SAN DIEGO – When genital warts return again and again in women no matter what’s tried, it’s time to think of GATA2 immunodeficiency, according to investigators from the National Institutes of Health, in Bethesda, Md.
A bone marrow transplant may prove curative, ending the cycle of vulvectomies and other surgeries, they said at the annual meeting of the Society of Gynecologic Oncology.
Surgery, at least before transplant, isn’t the answer because “the lesions are going to come right back.” When HPV is severe and persistent, “consider referral to an infectious disease immunologist who can work women up for GATA2 mutations, or you can just contact the NIH. Bone marrow transplantation is the only known curative treatment for HPV disease in GATA2 deficiency,” said lead investigator Ehren Dancy, a medical student in the Medical Research Scholars Program at the NIH.GATA2 [GATA binding protein 2] is a transcription factor key to the development and maintenance of hematopoiesis. Mutations in the GATA2 gene lead to a primary immunodeficiency marked by progressive monocytopenia, and B-cell and natural killer cell lymphopenia. Since 2011, GATA2 mutations have been linked to an ever increasing range of serious medical problems, including severe, persistent, and multifocal human papillomavirus (HPV) infections in women.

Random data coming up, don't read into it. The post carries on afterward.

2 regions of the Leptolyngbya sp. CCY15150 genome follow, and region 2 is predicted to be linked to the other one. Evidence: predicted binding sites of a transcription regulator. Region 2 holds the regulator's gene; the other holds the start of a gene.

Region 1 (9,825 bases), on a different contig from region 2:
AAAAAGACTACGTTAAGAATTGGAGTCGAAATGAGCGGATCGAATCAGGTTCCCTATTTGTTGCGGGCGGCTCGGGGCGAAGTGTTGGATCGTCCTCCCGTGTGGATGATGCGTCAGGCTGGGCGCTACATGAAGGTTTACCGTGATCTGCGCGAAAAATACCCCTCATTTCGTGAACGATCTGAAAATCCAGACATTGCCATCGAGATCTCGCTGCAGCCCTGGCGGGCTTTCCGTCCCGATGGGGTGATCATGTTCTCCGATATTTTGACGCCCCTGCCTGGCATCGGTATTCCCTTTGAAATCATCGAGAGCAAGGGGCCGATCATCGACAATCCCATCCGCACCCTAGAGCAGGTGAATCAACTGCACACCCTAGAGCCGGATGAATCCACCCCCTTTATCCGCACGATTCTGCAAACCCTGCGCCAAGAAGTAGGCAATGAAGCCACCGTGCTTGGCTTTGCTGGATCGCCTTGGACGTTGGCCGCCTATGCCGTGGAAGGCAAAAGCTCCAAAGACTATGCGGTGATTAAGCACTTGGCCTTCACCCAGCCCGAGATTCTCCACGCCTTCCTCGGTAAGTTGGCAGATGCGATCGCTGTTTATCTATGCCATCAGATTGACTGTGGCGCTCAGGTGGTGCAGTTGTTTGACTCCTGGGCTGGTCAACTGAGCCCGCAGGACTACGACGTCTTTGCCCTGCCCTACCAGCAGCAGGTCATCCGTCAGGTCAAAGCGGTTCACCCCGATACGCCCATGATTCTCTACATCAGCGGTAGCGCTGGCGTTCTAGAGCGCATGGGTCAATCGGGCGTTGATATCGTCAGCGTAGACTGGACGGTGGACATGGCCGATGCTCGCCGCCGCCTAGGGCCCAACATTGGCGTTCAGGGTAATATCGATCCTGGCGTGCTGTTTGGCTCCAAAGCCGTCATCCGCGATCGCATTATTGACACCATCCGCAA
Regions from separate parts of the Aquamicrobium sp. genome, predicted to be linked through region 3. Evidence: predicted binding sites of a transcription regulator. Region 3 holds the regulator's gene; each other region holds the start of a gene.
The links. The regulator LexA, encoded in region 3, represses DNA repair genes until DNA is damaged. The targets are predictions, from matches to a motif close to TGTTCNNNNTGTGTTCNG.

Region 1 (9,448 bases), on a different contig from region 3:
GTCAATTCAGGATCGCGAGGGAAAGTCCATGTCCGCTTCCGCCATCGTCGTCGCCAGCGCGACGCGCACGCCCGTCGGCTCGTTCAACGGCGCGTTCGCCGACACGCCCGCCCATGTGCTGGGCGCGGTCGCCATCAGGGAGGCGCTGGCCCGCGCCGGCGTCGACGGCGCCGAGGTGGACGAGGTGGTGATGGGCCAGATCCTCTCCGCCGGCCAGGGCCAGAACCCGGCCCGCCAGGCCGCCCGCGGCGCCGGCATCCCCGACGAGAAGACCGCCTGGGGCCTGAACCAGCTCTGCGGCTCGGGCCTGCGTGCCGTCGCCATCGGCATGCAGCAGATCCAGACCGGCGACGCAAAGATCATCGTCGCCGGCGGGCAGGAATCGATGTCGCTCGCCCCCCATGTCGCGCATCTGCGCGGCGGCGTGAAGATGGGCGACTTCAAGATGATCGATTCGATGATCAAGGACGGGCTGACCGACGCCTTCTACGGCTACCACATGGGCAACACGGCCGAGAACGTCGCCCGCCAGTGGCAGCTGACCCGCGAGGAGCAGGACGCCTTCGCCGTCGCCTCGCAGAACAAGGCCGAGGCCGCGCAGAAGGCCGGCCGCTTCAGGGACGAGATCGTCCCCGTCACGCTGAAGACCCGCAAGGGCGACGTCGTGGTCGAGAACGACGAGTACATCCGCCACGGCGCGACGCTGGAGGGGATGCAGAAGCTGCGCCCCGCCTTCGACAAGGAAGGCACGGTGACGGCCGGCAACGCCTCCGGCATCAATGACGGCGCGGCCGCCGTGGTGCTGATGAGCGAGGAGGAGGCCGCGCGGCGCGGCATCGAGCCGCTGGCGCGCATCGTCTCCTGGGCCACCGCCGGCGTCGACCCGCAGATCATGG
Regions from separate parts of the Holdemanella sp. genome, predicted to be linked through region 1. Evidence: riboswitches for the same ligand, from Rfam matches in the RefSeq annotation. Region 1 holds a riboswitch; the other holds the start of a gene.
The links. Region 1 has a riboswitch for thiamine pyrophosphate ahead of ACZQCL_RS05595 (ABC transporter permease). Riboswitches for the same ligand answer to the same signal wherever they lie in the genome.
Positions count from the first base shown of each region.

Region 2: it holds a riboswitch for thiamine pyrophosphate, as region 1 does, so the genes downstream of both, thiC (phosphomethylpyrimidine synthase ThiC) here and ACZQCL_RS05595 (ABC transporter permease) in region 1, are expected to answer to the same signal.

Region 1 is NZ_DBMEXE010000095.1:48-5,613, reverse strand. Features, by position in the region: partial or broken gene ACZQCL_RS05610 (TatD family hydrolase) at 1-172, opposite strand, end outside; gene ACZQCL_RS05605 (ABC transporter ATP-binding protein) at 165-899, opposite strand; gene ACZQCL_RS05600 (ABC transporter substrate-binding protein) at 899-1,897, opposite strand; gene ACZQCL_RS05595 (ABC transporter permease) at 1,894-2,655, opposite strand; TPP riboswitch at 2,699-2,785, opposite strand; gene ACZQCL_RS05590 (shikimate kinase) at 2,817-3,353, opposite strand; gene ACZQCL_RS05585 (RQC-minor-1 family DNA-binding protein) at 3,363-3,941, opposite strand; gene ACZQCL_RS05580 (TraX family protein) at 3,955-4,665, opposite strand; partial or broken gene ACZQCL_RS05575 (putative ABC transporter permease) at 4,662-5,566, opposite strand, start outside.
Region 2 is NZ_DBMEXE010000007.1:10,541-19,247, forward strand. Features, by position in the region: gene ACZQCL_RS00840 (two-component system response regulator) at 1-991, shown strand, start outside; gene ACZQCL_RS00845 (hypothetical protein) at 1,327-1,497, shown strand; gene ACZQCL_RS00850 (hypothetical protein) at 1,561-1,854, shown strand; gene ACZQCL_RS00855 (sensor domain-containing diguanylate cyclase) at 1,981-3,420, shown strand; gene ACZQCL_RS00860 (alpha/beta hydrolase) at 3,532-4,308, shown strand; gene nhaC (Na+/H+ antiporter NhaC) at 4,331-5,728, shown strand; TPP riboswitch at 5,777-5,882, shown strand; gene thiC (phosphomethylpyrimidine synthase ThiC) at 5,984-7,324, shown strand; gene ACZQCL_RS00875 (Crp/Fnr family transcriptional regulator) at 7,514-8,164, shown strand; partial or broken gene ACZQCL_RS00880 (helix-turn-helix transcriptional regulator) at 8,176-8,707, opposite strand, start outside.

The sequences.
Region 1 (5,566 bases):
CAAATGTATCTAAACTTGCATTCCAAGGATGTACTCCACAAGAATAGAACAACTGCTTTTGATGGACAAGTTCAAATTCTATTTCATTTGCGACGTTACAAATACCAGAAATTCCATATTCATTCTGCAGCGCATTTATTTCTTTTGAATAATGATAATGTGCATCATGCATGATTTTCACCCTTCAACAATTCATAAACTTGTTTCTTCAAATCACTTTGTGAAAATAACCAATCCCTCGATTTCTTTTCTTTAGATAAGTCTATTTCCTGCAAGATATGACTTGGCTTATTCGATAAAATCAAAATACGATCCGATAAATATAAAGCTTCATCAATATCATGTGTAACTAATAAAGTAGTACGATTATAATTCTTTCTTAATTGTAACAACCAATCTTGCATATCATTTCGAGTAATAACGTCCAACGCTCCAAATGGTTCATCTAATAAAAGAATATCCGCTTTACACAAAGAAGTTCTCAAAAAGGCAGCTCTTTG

While 70% of healthy women clear HPV in 1 year, and more than 90% in 2 years, that wasn’t the case with the 35 women with GATA2 mutations at NIH. Twenty-seven (77%) reported abnormal Pap smears and/or genital and perigenital warts, generally diagnosed in the early to mid-20s. Twenty-one (78%) cases recurred despite treatment. About half the women had five or more surgeries, including cone biopsy, laser ablation, and vulvectomy. Seven women were diagnosed with HPV genital cancer before the age of 41; one has died.
Ten women have had bone marrow transplants, with a median follow-up of 16 months. HPV resolved in four and significantly improved in six. None of the patients in the review “demonstrated long-term HPV treatment response without bone marrow transplantation,” the investigators said.
Natural killer and monocyte cell counts were far below normal at the time of transplant.